This many wrest absolutely and just as happens, without reading what precedes and what comes after it; but having cut it off from the sequence of the remaining members, to the destruction of their own soul they put it forward to the more indolent. For attempting to seduce them from the sound faith; then seeing them afraid and trembling; on the ground of its not being without danger to do this, and desiring to relieve their fears, they bring forward this apostolic declaration, saying, Paul conceded this, by saying, Whether in presence or in sincerity, let Christ be proclaimed. But these things are not (true), they are not. For in the first place he did not say let him be proclaimed, but he is proclaimed, and the difference between this and that is wide. For the saying let him be proclaimed belongs to a lawgiver; but the saying he is proclaimed to one announcing the event. For that Paul does not ordain a law that there should be heresies, but draws away all who attended to him, hear what he says, If any one preaches to you a gospel besides what you have received, let him be anathema, were it even I, were it even an angel from the heavens. Galatians 1:8-9 

Now he would not have anathematized both himself and an angel, if he had known the act to be without danger. And again— I am jealous of you with a jealousy of God, he says; for I have betrothed you to one husband a chaste virgin: and fear lest at some time, as the serpent beguiled Eve by his wiliness, so your thoughts should be corrupted from the singleness that is towards Christ. See, he both set down singleness, and granted no allowance. For if there were allowance, there was no danger: and if there was no danger Paul would not have feared: and Christ would not also have commanded that the tares should be burned up, if it were a thing indifferent to attend to this one or that or another: or to all indiscriminately.

Whatever then is what is meant? I wish to narrate to you the whole history from a point a little earlier; for it is needful to know in what circumstances Paul was when he was writing these things by letter. In what circumstances therefore was he? In prison and chains and intolerable perils. Whence is this manifest? From the epistle itself. For earlier than this he says, Now I wish you to know, brethren, that the circumstances in which I am have come rather to the furtherance of the Gospel; so that my bonds have become manifest in Christ in the whole Court, and to all the others; and a good many of the brethren, trusting to my bonds, the more exceedingly dare fearlessly to speak the word. Philippians 1:12-14 

Now Nero had then cast him into prison. For just as some robber having set foot in the house, while all are sleeping, when stealing every thing, if he see any one having lit a lamp, both extinguishes the light and slays him who holds the lamp, in order that he may be allowed in security to steal and rob the property of others; so truly also the Cæsar Nero then, just as any robber and burglar while all were sleeping a deep and unconscious slumber; robbing the property of all, breaking into marriage chambers, subverting houses, displaying every form of wickedness; when he saw Paul having lighted a lamp throughout the world; (the word of his teaching;) and reproving his wickedness, exerted himself both to extinguish what was preached, and to put the teachers out of the way; in order that he might be allowed with authority to do anything he pleased; and after binding that holy man, cast him into prison. It was at that time then that the blessed Paul wrote these things. Who would not have been astounded? Who would not have marveled? Or rather who could adequately have been astounded at and admired that noble and heaven-reaching soul; in that, while bound in Rome and imprisoned, at so great a distance as that, he wrote a letter to the Philippians? For you know how great is the distance between Macedonia and Rome. But neither did the length of the way, nor the amount of time (required), nor the press of business, nor the peril and the dangers coming one upon another, nor anything else, drive out his love for and remembrance of the disciples; but he retained them all in his mind; and not so strongly were his hands bound with the chains as his soul was bound together and riveted by his longing for the disciples: which very thing itself indeed also declaring, in the preface of the Epistle he said, On account of my having you in my heart, both in my bonds, and in the defense and confirmation of the Gospel. Philippians 1:7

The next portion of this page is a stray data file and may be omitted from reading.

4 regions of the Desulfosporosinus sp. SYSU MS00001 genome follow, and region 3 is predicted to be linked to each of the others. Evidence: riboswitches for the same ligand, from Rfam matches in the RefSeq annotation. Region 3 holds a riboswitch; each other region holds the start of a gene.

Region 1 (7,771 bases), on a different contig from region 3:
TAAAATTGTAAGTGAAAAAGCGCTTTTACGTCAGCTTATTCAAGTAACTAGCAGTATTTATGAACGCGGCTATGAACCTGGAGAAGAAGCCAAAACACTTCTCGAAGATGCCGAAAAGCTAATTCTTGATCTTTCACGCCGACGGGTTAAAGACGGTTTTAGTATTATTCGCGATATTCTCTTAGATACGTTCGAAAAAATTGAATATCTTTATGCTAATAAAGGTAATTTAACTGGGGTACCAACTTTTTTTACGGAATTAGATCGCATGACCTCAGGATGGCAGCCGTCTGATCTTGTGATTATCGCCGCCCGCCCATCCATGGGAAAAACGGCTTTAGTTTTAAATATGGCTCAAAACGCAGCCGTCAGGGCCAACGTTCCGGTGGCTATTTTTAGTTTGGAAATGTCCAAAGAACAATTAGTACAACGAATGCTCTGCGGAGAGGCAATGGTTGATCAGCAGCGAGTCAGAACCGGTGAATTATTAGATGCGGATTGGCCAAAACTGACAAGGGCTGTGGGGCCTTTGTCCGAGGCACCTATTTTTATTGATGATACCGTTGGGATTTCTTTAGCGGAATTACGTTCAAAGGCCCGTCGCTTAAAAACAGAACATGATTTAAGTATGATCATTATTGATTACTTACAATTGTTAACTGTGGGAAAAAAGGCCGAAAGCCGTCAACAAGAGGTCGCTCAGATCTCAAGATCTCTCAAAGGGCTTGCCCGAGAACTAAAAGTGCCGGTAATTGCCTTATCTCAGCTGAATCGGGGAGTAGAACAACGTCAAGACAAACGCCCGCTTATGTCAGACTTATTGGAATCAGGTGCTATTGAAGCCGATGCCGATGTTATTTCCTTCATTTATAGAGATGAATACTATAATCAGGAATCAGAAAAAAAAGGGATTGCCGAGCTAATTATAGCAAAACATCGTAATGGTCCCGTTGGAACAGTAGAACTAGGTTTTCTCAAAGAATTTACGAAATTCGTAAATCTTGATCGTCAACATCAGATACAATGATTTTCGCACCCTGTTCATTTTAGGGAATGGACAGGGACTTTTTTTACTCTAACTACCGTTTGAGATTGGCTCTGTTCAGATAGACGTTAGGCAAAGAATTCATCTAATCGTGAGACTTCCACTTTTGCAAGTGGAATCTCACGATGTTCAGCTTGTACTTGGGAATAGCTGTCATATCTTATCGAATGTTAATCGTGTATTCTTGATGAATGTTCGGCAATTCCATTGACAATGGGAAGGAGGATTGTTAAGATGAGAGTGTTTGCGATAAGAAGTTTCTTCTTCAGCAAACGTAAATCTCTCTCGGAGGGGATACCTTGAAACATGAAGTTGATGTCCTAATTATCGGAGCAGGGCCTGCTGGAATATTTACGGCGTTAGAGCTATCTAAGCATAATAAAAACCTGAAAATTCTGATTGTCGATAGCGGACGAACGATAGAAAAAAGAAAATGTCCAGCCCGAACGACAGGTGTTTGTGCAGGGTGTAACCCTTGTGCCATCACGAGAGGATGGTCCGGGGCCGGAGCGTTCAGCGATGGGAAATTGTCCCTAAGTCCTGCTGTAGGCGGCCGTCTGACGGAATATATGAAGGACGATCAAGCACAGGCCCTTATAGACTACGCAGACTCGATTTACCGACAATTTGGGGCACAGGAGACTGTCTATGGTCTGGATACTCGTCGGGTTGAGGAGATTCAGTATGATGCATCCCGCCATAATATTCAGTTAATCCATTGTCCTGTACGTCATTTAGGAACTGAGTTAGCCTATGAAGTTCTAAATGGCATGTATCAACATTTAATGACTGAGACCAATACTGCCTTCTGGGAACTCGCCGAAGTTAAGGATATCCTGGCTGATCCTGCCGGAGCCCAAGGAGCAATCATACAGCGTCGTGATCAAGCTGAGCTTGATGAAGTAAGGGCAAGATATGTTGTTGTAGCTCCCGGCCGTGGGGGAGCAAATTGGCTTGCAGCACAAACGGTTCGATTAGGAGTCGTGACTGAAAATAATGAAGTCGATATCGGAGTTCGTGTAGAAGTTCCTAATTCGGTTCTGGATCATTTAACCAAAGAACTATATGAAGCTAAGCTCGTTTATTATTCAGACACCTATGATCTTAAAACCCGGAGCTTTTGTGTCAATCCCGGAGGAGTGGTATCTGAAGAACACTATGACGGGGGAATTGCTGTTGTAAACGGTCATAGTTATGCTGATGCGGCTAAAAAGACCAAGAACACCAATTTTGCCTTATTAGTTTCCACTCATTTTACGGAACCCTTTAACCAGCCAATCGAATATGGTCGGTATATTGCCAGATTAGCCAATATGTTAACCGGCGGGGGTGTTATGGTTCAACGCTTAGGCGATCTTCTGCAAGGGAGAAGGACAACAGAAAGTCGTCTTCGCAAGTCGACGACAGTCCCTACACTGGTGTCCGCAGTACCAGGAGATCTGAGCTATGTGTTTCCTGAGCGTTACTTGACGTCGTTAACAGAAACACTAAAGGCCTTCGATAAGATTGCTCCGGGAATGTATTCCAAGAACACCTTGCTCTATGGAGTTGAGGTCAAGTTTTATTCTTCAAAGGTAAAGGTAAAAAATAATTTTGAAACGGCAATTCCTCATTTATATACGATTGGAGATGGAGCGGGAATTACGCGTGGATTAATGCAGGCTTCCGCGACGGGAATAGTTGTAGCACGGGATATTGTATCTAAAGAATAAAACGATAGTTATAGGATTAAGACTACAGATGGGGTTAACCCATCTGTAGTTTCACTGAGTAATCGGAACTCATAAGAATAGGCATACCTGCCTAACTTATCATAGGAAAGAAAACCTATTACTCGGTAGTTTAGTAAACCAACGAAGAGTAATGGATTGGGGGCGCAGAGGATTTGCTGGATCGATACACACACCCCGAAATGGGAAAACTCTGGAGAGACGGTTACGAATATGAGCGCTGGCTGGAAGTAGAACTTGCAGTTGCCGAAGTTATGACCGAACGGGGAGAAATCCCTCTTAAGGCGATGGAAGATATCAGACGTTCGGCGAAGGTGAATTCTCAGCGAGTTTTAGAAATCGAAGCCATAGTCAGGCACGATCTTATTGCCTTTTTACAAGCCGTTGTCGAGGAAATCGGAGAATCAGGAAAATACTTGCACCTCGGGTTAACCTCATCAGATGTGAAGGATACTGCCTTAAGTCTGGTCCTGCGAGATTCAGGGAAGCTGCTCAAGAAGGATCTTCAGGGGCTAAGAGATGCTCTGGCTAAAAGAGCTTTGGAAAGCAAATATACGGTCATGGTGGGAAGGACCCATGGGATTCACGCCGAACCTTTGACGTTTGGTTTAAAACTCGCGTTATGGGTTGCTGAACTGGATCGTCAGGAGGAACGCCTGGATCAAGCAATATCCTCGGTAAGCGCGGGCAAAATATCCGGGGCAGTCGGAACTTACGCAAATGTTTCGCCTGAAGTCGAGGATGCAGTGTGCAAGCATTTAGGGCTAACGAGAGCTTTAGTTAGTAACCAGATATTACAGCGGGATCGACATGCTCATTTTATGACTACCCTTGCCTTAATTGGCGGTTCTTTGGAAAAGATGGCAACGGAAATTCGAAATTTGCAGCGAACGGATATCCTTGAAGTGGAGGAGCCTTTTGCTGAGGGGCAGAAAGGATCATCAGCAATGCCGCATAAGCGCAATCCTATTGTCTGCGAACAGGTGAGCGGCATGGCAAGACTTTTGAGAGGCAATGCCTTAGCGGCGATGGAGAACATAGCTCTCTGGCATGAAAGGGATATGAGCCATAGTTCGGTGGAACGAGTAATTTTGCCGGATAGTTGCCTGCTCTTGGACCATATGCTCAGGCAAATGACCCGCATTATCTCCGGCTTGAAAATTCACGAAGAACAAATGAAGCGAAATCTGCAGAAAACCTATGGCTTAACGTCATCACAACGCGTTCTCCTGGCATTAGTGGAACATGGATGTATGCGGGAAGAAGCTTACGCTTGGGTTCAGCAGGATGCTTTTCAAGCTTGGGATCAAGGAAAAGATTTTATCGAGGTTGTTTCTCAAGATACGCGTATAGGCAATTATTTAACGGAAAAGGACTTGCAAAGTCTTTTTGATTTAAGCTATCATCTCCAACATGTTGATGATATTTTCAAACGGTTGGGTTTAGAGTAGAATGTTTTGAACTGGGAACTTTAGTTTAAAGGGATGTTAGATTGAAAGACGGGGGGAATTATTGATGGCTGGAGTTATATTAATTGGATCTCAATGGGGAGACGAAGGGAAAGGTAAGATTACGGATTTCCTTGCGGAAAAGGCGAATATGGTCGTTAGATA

And just as a King, having ascended upon his throne at morning-tide and taken his seat in the royal courts, immediately receives from all quarters innumerable letters; so truly he also, just as in royal courts, seated in the dungeon, both received and sent his letters in far greater number; the nations from all quarters referring to his wisdom everything about what had taken place among themselves; and he administered more business than the reigning monarch in proportion to his having had a larger dominion entrusted to him. For in truth God had brought and put into his hands not those who inhabited the country of the Romans only, but also all the barbarians, both land and sea. And by way of showing this he said to the Romans, Now I would not that you should be ignorant, brethren, that oftentimes I have purposed to come to you, and have been hindered until the present; in order that I might have some fruit also among you, as among the rest of the Gentiles too. Both to Greeks and barbarians, both to wise and those without understanding I am a debtor. Romans 1:13-14 

Every day therefore he was in anxious thought at one moment for Corinthians, at another for Macedonians; how Philippians, how Cappadocians, how Galatians, how Athenians, how they who inhabited Pontus, how all together were. But all the same, having had the whole world put into his hands, he continually cared not for entire nations only, but also for each single man; and now indeed he dispatched a letter on behalf of Onesimus, and now on behalf of him who among the Corinthians had committed fornication. For neither used he to regard this— that it was the individual who had sinned and needed advocacy; but that it was a human being; a human being, the living thing most precious to God; and for whose sake the Father had not spared even the Only-begotten.


Read full homily here: http://www.newadvent.org/fathers/1907.htm